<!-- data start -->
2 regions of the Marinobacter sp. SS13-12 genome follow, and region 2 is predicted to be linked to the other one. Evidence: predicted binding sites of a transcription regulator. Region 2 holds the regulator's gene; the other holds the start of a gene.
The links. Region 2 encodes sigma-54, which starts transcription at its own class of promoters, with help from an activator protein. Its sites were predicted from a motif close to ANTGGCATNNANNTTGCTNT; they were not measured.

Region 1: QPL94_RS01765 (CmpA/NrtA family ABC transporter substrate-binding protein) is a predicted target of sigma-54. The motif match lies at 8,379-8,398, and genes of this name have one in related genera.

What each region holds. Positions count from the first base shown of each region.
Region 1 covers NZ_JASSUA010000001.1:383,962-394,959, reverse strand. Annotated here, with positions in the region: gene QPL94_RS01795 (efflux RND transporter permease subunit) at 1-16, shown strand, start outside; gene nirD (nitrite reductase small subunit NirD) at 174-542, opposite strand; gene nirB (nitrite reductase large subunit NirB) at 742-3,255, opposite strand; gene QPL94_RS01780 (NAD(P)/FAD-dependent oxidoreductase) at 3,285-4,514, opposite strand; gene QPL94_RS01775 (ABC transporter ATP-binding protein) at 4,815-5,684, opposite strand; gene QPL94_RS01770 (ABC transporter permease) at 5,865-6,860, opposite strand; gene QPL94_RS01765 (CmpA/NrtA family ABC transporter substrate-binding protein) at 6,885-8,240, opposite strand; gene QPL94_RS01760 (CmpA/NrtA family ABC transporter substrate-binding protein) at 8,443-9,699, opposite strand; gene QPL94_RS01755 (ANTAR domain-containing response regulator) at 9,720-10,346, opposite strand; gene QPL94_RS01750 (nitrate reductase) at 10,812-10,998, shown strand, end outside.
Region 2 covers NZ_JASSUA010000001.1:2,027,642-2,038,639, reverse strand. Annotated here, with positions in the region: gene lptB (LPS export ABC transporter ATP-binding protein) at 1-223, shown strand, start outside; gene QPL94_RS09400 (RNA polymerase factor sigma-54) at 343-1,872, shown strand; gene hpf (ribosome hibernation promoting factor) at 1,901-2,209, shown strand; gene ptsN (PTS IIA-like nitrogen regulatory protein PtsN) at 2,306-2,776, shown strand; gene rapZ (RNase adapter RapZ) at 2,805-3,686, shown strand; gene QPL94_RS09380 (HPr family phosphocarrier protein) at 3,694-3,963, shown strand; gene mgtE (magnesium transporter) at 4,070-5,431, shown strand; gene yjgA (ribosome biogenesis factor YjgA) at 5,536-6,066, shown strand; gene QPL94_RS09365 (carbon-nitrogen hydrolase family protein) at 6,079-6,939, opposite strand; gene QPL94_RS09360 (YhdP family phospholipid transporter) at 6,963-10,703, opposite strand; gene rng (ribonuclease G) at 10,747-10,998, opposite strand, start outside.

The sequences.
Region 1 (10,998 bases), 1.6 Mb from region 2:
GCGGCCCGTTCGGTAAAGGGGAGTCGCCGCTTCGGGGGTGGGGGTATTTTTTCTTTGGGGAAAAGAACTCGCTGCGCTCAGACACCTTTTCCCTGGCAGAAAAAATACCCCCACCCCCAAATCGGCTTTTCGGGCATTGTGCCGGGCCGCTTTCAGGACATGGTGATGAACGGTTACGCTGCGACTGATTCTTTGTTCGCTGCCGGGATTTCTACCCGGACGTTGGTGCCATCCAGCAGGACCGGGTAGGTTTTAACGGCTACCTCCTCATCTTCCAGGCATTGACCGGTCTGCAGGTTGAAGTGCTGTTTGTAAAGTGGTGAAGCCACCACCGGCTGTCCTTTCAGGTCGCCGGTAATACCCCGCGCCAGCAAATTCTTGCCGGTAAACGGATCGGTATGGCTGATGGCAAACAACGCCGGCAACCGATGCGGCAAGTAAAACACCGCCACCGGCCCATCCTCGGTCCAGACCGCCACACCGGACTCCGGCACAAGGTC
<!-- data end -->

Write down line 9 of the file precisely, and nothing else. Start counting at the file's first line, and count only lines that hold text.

GCGGCCCGTTCGGTAAAGGGGAGTCGCCGCTTCGGGGGTGGGGGTATTTTTTCTTTGGGGAAAAGAACTCGCTGCGCTCAGACACCTTTTCCCTGGCAGAAAAAATACCCCCACCCCCAAATCGGCTTTTCGGGCATTGTGCCGGGCCGCTTTCAGGACATGGTGATGAACGGTTACGCTGCGACTGATTCTTTGTTCGCTGCCGGGATTTCTACCCGGACGTTGGTGCCATCCAGCAGGACCGGGTAGGTTTTAACGGCTACCTCCTCATCTTCCAGGCATTGACCGGTCTGCAGGTTGAAGTGCTGTTTGTAAAGTGGTGAAGCCACCACCGGCTGTCCTTTCAGGTCGCCGGTAATACCCCGCGCCAGCAAATTCTTGCCGGTAAACGGATCGGTATGGCTGATGGCAAACAACGCCGGCAACCGATGCGGCAAGTAAAACACCGCCACCGGCCCATCCTCGGTCCAGACCGCCACACCGGACTCCGGCACAAGGTC